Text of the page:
Pentax IQzoom 120mi | Camera Review | Herb Kateley

This review is part of a hopefully longer series on inexpensive but good quality film cameras. This series will focus mostly on point and shoot 35mm cameras. I find lots of reviews and info for things like the Olympus Epic or the Yashica T4. While such cameras are excellent, they aren't generally cheap to buy unless you just get lucky. On the other hand, there are lots of great cameras that don't have the recognition or status but none the less can produce very nice results. The Pentax Iqzoom 120mi is one that I have found to fall into this category.

There are quite a few cameras in the Pentax Iqzoom line, but this one stood out for me when I found one. It has a fairly compact footprint and shows high quality in manufacture. It is aluminum cased and although a little thick, it will fit in larger shirt pocket. I ran a 1st roll through mine before finding a manual and specs for it, so I was quite pleased when I got what I considered exceptional results for a compact p&s with a zoom.

Compact zoom point and shoots seem to be generally deprecated in favor of cameras with fixed focal length high grade lenses. While I think this is probably correct for ultimate quality in many cases, it discounts the many zoom cameras that also can give very good to exceptional results. Many cameras of this type are widely available and very inexpensive. For this camera I see that they currently sell on eBay for around $10. Pretty good for a higher quality camera that apparently sold for around $250 twenty years ago.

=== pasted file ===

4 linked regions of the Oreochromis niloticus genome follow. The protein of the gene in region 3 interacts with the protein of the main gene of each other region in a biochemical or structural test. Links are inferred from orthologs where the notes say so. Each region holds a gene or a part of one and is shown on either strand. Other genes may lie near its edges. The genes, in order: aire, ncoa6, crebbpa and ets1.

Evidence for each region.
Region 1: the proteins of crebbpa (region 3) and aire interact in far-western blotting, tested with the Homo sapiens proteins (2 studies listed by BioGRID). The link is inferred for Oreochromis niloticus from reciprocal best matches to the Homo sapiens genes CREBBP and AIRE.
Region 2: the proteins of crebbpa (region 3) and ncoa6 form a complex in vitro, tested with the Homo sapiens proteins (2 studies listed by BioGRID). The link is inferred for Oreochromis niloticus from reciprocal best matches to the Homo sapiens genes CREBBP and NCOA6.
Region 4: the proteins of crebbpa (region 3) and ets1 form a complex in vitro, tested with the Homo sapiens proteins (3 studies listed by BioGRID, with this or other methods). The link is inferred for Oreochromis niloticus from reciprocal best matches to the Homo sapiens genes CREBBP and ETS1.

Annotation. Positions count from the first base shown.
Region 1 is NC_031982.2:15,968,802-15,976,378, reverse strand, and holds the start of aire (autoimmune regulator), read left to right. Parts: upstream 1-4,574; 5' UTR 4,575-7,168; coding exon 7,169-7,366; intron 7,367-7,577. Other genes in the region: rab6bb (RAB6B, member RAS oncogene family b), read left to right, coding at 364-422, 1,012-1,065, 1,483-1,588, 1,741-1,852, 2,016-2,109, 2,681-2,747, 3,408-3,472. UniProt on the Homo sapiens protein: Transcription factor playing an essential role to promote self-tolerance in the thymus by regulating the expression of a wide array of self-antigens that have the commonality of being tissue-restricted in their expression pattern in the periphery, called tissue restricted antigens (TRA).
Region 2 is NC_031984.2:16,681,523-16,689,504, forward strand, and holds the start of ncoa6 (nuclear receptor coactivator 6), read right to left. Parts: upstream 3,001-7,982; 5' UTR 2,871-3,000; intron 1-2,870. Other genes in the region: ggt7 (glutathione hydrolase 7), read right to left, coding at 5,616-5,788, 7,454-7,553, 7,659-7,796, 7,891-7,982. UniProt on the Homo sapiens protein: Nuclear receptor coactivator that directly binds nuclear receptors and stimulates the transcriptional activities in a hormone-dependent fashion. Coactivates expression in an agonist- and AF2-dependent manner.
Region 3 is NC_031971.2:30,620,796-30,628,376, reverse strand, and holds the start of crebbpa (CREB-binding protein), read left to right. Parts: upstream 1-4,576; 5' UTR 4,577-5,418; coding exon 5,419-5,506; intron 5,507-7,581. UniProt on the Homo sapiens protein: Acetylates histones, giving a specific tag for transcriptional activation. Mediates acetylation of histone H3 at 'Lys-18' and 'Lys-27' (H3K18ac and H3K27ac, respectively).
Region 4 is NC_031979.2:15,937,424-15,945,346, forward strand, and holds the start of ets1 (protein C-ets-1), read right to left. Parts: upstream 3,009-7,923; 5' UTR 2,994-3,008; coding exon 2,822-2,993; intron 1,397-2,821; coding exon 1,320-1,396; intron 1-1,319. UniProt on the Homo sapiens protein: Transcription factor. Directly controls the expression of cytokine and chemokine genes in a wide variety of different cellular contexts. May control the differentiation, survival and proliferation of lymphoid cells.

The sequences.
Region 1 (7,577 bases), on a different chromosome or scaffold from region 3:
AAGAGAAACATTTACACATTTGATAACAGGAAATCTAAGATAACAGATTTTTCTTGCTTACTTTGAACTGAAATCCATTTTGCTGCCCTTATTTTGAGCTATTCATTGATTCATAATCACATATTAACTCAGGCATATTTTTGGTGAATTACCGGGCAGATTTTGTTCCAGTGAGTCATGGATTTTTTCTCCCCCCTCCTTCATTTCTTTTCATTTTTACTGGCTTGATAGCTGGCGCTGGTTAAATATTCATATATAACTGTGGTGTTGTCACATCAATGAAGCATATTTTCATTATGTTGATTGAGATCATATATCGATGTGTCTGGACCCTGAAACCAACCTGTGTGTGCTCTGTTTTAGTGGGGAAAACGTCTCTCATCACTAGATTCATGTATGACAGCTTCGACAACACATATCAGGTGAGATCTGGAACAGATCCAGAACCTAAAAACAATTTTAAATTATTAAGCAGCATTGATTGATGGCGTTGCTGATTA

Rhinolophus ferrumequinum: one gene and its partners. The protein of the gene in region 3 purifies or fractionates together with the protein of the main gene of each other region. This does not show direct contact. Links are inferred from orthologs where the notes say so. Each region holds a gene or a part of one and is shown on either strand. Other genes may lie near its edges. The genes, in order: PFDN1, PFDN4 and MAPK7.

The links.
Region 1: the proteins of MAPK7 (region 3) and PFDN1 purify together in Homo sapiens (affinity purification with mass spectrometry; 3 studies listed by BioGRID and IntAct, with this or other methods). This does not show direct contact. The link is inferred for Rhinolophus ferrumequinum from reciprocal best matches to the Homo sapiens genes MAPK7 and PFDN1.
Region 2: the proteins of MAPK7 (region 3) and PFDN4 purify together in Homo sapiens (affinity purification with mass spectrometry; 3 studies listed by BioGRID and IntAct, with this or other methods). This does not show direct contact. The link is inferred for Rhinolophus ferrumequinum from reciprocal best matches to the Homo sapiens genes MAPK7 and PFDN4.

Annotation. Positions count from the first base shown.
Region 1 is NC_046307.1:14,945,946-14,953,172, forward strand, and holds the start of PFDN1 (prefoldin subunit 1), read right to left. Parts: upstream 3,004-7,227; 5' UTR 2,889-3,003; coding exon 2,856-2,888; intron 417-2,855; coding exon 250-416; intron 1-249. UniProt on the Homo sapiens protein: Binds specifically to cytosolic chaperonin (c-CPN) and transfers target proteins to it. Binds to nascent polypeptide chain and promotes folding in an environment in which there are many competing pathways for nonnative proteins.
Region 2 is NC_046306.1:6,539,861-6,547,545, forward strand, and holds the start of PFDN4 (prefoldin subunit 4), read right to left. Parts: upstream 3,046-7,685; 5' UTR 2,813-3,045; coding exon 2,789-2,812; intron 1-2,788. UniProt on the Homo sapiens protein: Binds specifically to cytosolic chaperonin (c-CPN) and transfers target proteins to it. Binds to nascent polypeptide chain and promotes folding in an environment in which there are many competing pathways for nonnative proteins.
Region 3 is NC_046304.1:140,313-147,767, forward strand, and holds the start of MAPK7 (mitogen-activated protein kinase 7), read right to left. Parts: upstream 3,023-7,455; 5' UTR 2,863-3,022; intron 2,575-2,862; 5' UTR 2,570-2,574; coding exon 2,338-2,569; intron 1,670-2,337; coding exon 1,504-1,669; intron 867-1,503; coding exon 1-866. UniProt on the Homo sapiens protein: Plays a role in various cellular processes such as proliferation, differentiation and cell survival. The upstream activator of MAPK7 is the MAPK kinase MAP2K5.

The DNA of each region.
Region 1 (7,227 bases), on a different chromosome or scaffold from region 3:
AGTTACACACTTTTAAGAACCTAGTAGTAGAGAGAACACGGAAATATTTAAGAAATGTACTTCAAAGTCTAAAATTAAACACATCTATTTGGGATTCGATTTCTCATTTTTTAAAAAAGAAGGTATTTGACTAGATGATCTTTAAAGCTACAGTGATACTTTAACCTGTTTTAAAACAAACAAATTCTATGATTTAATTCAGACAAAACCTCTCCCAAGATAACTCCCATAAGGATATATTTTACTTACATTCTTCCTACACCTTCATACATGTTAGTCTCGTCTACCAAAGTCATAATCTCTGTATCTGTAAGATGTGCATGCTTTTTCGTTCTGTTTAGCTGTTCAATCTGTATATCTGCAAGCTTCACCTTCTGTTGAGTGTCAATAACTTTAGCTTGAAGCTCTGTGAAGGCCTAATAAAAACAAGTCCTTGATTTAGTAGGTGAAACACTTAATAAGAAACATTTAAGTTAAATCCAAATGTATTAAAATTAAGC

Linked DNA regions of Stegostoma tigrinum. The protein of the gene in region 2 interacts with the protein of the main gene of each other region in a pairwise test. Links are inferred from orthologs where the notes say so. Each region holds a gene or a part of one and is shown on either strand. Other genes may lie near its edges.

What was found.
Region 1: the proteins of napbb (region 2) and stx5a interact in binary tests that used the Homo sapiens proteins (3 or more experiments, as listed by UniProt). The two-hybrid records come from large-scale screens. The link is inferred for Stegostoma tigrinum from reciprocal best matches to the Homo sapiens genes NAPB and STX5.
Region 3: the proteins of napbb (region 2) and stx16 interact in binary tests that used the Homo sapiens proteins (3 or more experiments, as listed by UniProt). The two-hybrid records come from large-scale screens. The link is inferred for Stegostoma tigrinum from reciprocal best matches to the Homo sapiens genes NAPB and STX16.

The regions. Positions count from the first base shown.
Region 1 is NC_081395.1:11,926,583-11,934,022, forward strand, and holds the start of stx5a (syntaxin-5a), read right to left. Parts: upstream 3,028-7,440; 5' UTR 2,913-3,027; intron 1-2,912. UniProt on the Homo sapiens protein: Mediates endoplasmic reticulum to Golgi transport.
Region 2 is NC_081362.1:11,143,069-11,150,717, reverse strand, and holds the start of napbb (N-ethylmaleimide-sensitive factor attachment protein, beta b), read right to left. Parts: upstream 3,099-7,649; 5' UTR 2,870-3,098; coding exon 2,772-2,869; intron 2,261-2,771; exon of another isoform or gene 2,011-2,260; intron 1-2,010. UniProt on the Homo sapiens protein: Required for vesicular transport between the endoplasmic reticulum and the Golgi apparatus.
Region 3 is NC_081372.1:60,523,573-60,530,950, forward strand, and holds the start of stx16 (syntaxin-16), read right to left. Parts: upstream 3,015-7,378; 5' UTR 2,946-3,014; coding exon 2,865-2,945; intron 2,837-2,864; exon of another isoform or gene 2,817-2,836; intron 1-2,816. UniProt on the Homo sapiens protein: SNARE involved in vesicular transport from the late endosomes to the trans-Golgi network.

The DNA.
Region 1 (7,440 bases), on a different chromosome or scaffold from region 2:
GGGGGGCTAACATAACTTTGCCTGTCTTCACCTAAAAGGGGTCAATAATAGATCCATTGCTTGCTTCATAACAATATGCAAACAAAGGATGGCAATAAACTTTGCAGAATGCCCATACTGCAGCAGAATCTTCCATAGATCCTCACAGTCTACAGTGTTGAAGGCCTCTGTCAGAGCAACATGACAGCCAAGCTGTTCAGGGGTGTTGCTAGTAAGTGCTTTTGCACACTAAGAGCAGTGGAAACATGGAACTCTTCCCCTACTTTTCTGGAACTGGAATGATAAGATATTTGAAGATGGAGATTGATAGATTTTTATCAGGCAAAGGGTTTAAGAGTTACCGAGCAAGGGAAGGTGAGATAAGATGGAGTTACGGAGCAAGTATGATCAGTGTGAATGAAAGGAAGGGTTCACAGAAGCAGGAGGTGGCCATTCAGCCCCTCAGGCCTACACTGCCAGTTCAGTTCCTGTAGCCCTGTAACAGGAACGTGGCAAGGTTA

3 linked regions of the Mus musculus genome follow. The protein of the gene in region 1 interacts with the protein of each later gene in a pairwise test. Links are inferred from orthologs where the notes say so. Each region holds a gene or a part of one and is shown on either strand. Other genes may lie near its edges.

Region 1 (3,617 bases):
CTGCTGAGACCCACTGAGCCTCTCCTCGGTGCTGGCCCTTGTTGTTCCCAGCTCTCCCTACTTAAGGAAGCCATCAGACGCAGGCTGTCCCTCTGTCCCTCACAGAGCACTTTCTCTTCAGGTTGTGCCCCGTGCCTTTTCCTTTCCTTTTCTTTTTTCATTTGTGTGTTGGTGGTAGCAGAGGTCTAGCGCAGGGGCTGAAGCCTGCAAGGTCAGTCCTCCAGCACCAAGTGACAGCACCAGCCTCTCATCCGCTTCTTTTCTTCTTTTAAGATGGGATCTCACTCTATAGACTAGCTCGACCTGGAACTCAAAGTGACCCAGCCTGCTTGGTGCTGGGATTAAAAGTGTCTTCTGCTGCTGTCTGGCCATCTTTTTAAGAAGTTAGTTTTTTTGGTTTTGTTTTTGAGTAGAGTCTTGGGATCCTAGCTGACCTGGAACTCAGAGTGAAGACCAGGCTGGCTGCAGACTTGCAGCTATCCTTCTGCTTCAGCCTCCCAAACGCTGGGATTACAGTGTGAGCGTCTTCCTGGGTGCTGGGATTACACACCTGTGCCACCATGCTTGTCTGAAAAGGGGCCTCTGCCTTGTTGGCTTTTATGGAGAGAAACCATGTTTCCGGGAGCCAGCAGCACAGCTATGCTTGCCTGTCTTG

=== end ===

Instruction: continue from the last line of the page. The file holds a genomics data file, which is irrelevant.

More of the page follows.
• Focus modes: Infinity and spot focus options.
  • Bulb mode: Only a minute maximum, but still potentially useful. (Can be paired with flash! )
  • Wide ISO range: 25-3200iso
  • Remote: Although it didn't come with one, I nabbed one off another old pentax P&S. It worked fine. Date: (I hate this feature on most film cameras personally. It gets turned on when you don't want it. :) ) Flash: off, auto, slow sync, and bulb mode.
  • Panorama. Not useful in the modern world where you are using scanned photos and can crop very easily. Switch is on the bottom and is easy to set to off and forget.
  • Shutter: 1/400 to 2sec. Bulb mode 1⁄2 – 1minute.
  • Aperture: f4.8 -f12.5

(A bit of note on aperture: I see many times where the widest aperture specification is taken to indicate lens quality and sharpness. This is simply incorrect. Higher grade lenses usually have very wide maximum apertures, however that is incidental to a more expensive lens and not a complete indication of the sharpness of the lens. )

Things That I Really Like

  • Shutter button has a good positive feel at half press for focusing.
  • It's small but still has a good feel in the hand.
  • Controls are all arranged simply on or near the top of the camera.
  • Wide DX coding, so you can shoot almost any DX coded film in this camera. Close focusing distance. (about 2ft)

Things That I Like Less

  • Uses a cr2 battery. These are still readily available but a little expensive ($5-$6 in the US). Battery life is rated at 5 – 10 rolls. These batteries can be bought far cheaper in small bulk packs online. Since you are probably buying your film online anyway, probably good to get a few batteries at the same time.

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For me, this is an excellent little camera that is one of many that are overlooked in favor of currently more popular and resale-wise more expensive options. This camera should shoot just about any 35mm film and is a very inexpensive way to get good quality 35mm photographs.